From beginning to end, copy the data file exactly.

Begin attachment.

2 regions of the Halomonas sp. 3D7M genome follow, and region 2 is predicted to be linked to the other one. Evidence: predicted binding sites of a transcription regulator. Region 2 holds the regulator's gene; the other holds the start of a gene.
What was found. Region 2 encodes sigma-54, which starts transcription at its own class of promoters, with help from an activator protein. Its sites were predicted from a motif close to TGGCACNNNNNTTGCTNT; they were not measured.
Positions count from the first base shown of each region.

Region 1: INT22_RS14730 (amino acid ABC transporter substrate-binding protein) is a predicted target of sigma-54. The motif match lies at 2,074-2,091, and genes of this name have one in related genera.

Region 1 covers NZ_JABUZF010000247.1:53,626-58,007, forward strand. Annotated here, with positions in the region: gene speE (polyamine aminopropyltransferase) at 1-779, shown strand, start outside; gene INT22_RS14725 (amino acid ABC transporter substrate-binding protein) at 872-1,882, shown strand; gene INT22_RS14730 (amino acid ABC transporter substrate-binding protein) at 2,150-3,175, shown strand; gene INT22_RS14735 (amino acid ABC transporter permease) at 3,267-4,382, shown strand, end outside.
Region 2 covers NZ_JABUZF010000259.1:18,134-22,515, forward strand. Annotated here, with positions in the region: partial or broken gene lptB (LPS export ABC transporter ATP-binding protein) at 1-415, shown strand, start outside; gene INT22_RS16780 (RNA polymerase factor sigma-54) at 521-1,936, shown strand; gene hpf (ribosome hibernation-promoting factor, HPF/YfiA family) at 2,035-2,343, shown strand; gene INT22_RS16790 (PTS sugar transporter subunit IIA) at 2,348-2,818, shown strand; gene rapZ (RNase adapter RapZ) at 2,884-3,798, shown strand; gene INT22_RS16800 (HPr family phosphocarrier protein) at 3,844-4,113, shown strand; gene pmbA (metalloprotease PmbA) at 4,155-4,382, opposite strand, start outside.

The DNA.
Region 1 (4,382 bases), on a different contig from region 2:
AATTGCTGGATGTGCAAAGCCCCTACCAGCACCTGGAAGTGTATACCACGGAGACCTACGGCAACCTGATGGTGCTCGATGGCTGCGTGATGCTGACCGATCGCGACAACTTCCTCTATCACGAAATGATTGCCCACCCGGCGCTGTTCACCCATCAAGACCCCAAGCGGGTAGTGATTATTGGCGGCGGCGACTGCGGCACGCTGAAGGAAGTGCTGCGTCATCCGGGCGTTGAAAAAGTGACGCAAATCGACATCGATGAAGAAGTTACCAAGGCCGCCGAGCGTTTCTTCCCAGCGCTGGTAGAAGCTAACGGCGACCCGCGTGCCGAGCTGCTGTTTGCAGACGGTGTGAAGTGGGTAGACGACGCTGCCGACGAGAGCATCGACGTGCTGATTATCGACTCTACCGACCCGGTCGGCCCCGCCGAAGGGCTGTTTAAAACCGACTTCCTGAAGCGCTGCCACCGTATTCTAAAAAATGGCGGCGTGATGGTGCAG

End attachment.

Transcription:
2 regions of the Halomonas sp. 3D7M genome follow, and region 2 is predicted to be linked to the other one. Evidence: predicted binding sites of a transcription regulator. Region 2 holds the regulator's gene; the other holds the start of a gene.
What was found. Region 2 encodes sigma-54, which starts transcription at its own class of promoters, with help from an activator protein. Its sites were predicted from a motif close to TGGCACNNNNNTTGCTNT; they were not measured.
Positions count from the first base shown of each region.

Region 1: INT22_RS14730 (amino acid ABC transporter substrate-binding protein) is a predicted target of sigma-54. The motif match lies at 2,074-2,091, and genes of this name have one in related genera.

Region 1 covers NZ_JABUZF010000247.1:53,626-58,007, forward strand. Annotated here, with positions in the region: gene speE (polyamine aminopropyltransferase) at 1-779, shown strand, start outside; gene INT22_RS14725 (amino acid ABC transporter substrate-binding protein) at 872-1,882, shown strand; gene INT22_RS14730 (amino acid ABC transporter substrate-binding protein) at 2,150-3,175, shown strand; gene INT22_RS14735 (amino acid ABC transporter permease) at 3,267-4,382, shown strand, end outside.
Region 2 covers NZ_JABUZF010000259.1:18,134-22,515, forward strand. Annotated here, with positions in the region: partial or broken gene lptB (LPS export ABC transporter ATP-binding protein) at 1-415, shown strand, start outside; gene INT22_RS16780 (RNA polymerase factor sigma-54) at 521-1,936, shown strand; gene hpf (ribosome hibernation-promoting factor, HPF/YfiA family) at 2,035-2,343, shown strand; gene INT22_RS16790 (PTS sugar transporter subunit IIA) at 2,348-2,818, shown strand; gene rapZ (RNase adapter RapZ) at 2,884-3,798, shown strand; gene INT22_RS16800 (HPr family phosphocarrier protein) at 3,844-4,113, shown strand; gene pmbA (metalloprotease PmbA) at 4,155-4,382, opposite strand, start outside.

The DNA.
Region 1 (4,382 bases), on a different contig from region 2:
AATTGCTGGATGTGCAAAGCCCCTACCAGCACCTGGAAGTGTATACCACGGAGACCTACGGCAACCTGATGGTGCTCGATGGCTGCGTGATGCTGACCGATCGCGACAACTTCCTCTATCACGAAATGATTGCCCACCCGGCGCTGTTCACCCATCAAGACCCCAAGCGGGTAGTGATTATTGGCGGCGGCGACTGCGGCACGCTGAAGGAAGTGCTGCGTCATCCGGGCGTTGAAAAAGTGACGCAAATCGACATCGATGAAGAAGTTACCAAGGCCGCCGAGCGTTTCTTCCCAGCGCTGGTAGAAGCTAACGGCGACCCGCGTGCCGAGCTGCTGTTTGCAGACGGTGTGAAGTGGGTAGACGACGCTGCCGACGAGAGCATCGACGTGCTGATTATCGACTCTACCGACCCGGTCGGCCCCGCCGAAGGGCTGTTTAAAACCGACTTCCTGAAGCGCTGCCACCGTATTCTAAAAAATGGCGGCGTGATGGTGCAG